Friday, July 24, 2009

How do you get a publisher to listen?

I'm in a mood. More than a mood. I'm battling depression with City of Bones by Cassandra Clare and strategic internet reading. The latter lead me to Ain't That a Shame, a fantastic blog post by Justine Larbalestier about why the U.S. arc of her book novel has a white girl on the cover though the story is about a black girl. If you don't follow any other link I give you (though, of course, I hope you do), please follow that one.

While reading the responses, I kept reminding myself that I *am* in a mood and should appreciate how many people commented in appreciation of the post, rather than keeping an eye out for those who don't get it (um, and ask questions about my psyche and what it means that I was so pleased when Tor editor Patrick Nielsen Hayden did get it--but that's a whole other post that will never be written). What gave me pause was a response of an entirely different nature:


Thank you, Justine. Well said.


But Bloomsbury is not off the hook. One needs only look at how they “screwed” over the author of an earlier book (by “burying” the book upon release) to know there is a systemic issue at that house regarding books featuring an ethnic protagonist. And when properly embarrassed (outed for their behavior), continued to bury the book but began heavily promoting the a new book which featured a white protagonist on the cover. I thought things would improve when the marketing person left. Now it seems they hired a twin to replace her.


This is a business. We get that. And I applaud you for taking a difficult stand. But you are right – the only way for us to make a statement is to exercise economic clout.
That means I can’t buy this book – or a subsequent paperback, nor can I recommend it. I’m a writer – but also an affluent mother (read “book buyer) with college bound kids who are sick of being ignored. The damage is already done.


The local city paper recently ran an article about my family and reading. We often buy two copies of a book – one for each daughter. African American book buyers are not as “invisible” as Bloomsbury would have people believe.

If Bloomsbury releases the book without the original cover, the games over for many of us. I don’t advocate protesting you as an author (or any author) – but Bloomsbury as a publisher in general for it’s sustained and continued stupidity in the sales and marketing arena.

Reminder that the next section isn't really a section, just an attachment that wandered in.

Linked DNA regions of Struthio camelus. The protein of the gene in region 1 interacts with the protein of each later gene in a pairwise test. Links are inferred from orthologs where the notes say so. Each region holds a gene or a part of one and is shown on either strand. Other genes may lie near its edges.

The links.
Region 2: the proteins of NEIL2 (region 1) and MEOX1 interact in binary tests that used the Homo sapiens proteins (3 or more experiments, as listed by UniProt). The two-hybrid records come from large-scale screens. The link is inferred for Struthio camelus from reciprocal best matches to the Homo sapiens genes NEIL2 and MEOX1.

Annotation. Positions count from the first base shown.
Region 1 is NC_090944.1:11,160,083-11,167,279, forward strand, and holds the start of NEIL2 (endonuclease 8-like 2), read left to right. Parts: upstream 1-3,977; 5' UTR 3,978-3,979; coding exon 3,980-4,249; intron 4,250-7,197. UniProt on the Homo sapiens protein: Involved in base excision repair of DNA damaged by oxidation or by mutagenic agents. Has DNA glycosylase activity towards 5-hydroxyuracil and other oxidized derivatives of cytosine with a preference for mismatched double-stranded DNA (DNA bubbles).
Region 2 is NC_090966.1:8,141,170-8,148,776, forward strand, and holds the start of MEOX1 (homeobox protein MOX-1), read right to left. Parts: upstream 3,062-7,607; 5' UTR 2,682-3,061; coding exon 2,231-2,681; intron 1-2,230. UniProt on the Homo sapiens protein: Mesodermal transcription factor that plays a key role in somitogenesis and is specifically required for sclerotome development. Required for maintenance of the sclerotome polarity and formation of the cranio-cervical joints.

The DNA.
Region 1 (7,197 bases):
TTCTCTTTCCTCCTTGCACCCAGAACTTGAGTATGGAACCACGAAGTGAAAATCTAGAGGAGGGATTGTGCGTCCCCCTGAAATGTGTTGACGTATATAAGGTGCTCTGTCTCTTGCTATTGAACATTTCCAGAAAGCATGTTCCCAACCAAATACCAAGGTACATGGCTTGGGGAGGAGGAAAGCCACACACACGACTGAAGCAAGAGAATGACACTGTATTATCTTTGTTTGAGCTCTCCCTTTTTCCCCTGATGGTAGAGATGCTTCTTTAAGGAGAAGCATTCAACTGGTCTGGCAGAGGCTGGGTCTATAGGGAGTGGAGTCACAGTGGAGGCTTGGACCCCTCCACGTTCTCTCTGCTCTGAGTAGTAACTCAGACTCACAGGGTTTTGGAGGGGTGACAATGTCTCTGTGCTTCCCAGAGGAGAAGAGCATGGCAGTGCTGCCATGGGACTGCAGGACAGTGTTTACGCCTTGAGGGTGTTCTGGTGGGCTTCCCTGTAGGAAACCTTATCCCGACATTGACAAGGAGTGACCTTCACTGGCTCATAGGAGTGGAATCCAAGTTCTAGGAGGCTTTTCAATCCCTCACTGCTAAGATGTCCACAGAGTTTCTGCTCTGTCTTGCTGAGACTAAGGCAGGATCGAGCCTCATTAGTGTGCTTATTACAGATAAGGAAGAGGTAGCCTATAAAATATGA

Will this help? My immediate thought is that if others follow this woman's example, the publisher will dump the author for low sales, not rethink it's obnoxious policies. Worse, it might not just harm this author, but every author who's main character is a person of color if they jump to the wrong conclusion for the bad sales.

Yet, I don't have a better solution. A write-in campaign? Someone spending the time and money for an exhaustive poll of all American high schoolers to discover how many of them read for pleasure and, of them, how many care what color the protagonist is and/or will only pick up a book with a white girl on the cover? Those ideas don't sound any better, but at least they aren't an accidental attack on the author.

Any suggestions? (And I'm nosy--anyone know what book Bloomsbury buried in the past?)

3 comments:

azteclady said...

I have been thinking about this since the last incident (Millenia Black--check Karen's archives for more on that) and I think that the only effective way of changing this is bringing it to light: the press.

Not in a sensationalist way that would result on a token gesture, but consistent exposure of all the many instances in which this subtle form of racism is employed.

Now the trick, of course, is to get a media outlet to a) listen, b) care, c) devote precious news space to it.

An Again said...

Wow. Maybe it's the genre that kept me from ever hearing about the Millenia Black situation. I'm...a little scared for my future.

Carrie Jones (author of "Need") wrote a Facebook note on the situation today that's a good read focusing on bigotry in society as a whole and how it's all part of the problem. One of the commentor suggested buying the book and mailing the offensive dustcover back to the publisher. That seems like an interesting way to protest.

I'm down with anything that's on the positive side and doesn't punish the author. Think the media would pick it up due to enough people blogging about it?

azteclady said...

I honestly don't know--perhaps it would depend on the blogs who pick it up, and perhaps what would be necessary is for many blogs to post on it and then someone to bring it to the press' attention?

But I do like the idea of mailing back the offending dust jacket with a stern note...